Wait: to wait and look for with hope
This is the definition of the word most used in the Old Testament that is rendered wait. This word can be used to signify “depending on and ordering activities around a future event.” Life is thusly lived as if the future event will occur, but the timing is not known. The future event will be a life-changing occurrence and it changes how the believer acts. This is waiting with hope. Let us examine some of the Scriptures in a few blogs in which this word for wait in the Old Testament is used.
I have waited for Your salvation, O LORD. (Genesis 49:18, NKJV)
In this passage Jacob expressed an expectation in God alone of a future work of the Lord. This was promised to Jacob, and that promise was received and believed by him. This promise freely flowed from the grace of the Father; Jacob was to do nothing but accept the promise. There is no salvation apart from God is the promise; only He can accomplish that. Jacob was waiting for that promise. When that promise was fulfilled in Christ it opened a whole new understanding of the salvation of God, and meditating upon that completed work of Christ now gives us as believers hope today. There is now a hope that God will do a work in us and through us; a hope of being Christ-like in character; and a hope of inheritance and blessedness.
In comprehending this work of salvation we need to understand the three-fold aspect of salvation as described in the New Testament:
(1) We are saved when we put our faith and trust in Christ, which is called justification
But as many as received Him, to them He gave the right to become children of God, even to those who believe in His name, who were born, not of blood nor of the will of the flesh nor of the will of man, but of God. (John 1:12-13, NASB) (See also Matthew 20:28; John 3:15; Romans 3:26; Romans 5:8-9; Romans 6:23; Ephesians 1:13; 1 Timothy 2:6 to name a few).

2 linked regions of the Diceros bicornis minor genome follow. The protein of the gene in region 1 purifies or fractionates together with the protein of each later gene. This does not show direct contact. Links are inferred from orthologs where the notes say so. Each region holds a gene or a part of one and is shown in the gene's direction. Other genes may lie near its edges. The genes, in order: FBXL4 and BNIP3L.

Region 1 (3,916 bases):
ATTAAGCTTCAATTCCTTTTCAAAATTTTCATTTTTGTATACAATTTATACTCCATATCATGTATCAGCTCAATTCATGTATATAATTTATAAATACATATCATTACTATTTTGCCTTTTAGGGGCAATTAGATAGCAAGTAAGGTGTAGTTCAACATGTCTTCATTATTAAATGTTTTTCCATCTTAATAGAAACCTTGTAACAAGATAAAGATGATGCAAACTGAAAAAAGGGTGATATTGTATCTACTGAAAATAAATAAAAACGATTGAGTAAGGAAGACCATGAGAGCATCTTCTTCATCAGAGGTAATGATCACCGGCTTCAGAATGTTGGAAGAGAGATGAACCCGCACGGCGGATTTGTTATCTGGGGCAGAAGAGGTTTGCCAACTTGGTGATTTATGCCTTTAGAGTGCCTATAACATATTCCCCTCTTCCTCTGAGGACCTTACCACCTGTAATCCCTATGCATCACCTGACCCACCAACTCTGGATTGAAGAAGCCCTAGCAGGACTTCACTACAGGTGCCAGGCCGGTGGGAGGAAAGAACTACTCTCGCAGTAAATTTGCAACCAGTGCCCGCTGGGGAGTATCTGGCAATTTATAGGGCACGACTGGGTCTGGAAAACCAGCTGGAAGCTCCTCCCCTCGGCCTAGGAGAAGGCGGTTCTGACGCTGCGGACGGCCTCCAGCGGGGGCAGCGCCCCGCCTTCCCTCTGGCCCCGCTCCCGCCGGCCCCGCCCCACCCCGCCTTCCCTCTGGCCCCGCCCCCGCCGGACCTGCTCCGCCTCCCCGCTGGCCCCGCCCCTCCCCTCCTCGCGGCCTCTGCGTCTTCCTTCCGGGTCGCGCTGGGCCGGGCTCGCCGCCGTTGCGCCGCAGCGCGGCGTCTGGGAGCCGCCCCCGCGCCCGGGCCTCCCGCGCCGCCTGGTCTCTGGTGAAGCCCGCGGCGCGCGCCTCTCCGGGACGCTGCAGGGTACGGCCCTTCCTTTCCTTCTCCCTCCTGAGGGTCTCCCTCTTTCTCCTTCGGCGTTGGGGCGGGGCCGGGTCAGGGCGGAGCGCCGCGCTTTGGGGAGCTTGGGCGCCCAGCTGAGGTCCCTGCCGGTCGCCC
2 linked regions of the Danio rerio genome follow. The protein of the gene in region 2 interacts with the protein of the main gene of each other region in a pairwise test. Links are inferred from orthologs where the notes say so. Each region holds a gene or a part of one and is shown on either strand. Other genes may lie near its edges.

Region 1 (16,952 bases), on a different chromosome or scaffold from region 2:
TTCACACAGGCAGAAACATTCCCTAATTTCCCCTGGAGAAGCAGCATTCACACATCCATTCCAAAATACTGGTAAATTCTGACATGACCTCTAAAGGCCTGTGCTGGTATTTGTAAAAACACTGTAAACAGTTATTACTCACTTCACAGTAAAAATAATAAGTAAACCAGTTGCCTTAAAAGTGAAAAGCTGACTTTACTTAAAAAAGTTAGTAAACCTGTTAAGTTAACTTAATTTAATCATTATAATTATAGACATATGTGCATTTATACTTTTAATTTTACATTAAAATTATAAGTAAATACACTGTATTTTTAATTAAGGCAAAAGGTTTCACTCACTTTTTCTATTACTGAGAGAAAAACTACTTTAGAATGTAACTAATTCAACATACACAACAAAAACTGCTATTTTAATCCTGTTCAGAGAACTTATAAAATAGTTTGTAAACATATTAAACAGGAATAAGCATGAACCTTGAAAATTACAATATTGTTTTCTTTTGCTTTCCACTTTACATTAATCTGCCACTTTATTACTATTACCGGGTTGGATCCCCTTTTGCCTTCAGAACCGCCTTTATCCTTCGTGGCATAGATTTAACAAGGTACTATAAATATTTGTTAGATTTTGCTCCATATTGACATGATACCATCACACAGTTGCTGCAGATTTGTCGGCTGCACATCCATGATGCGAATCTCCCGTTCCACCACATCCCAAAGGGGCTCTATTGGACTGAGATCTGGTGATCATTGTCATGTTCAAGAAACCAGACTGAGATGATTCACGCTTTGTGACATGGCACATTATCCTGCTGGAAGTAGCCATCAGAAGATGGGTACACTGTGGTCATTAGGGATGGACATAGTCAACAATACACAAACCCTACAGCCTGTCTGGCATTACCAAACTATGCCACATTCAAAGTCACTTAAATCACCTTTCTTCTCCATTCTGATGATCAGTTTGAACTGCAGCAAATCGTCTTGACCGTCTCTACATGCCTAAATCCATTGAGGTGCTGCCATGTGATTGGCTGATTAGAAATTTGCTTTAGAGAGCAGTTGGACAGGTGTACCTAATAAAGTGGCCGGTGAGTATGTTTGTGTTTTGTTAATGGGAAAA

(2) We are being saved currently, which is called sanctification
Now may the God of peace Himself sanctify you entirely; and may your spirit and soul and body be preserved complete without blame at the coming of our Lord Jesus Christ. (1 Thessalonians 5:23, NASB) (See also 2 Thessalonians 2:13; Ephesians 5:26; Romans 8:29; 1 Corinthians 1:30; 1 Peter 1:2 to name a few).
(3) We will be saved one day and be in the presence of the Lord with our new bodies, which is called glorification
For the Lord Himself will descend from heaven with a shout, with the voice of the archangel and with the trumpet of God, and the dead in Christ will rise first. Then we who are alive and remain shall be caught up together with them in the clouds to meet the Lord in the air, and so we shall always be with the Lord. (1 Thessalonians 4:16-17, NASB)
Because justification has been accomplished our expectation is in each of the last two of these aspects of salvation. We wait in hope for the completion of our salvation. When we surrender all and trust in Him we learn how to wait on the Lord for these future acts of God in our lives. When we are helpless in ourselves and subsequently confident in Him we learn to wait on God, because our hope is in Him. When we meditate on what He has accomplished (justification) we learn to let Him work out our salvation (sanctification), and as we hope in our future completeness in Him (glorification), we learn to wait on the Lord. Wait on God with great hope.
Wait on the Lord to do what He has promised to you in you. There is no need to rush and get ahead of God. The Lord will keep His promises because it is in His nature to do so. Meditate on the Scriptures referenced in this section and allow the Holy Spirit to work in you to trust Him. Wait on God with the expectation which is brought by hope.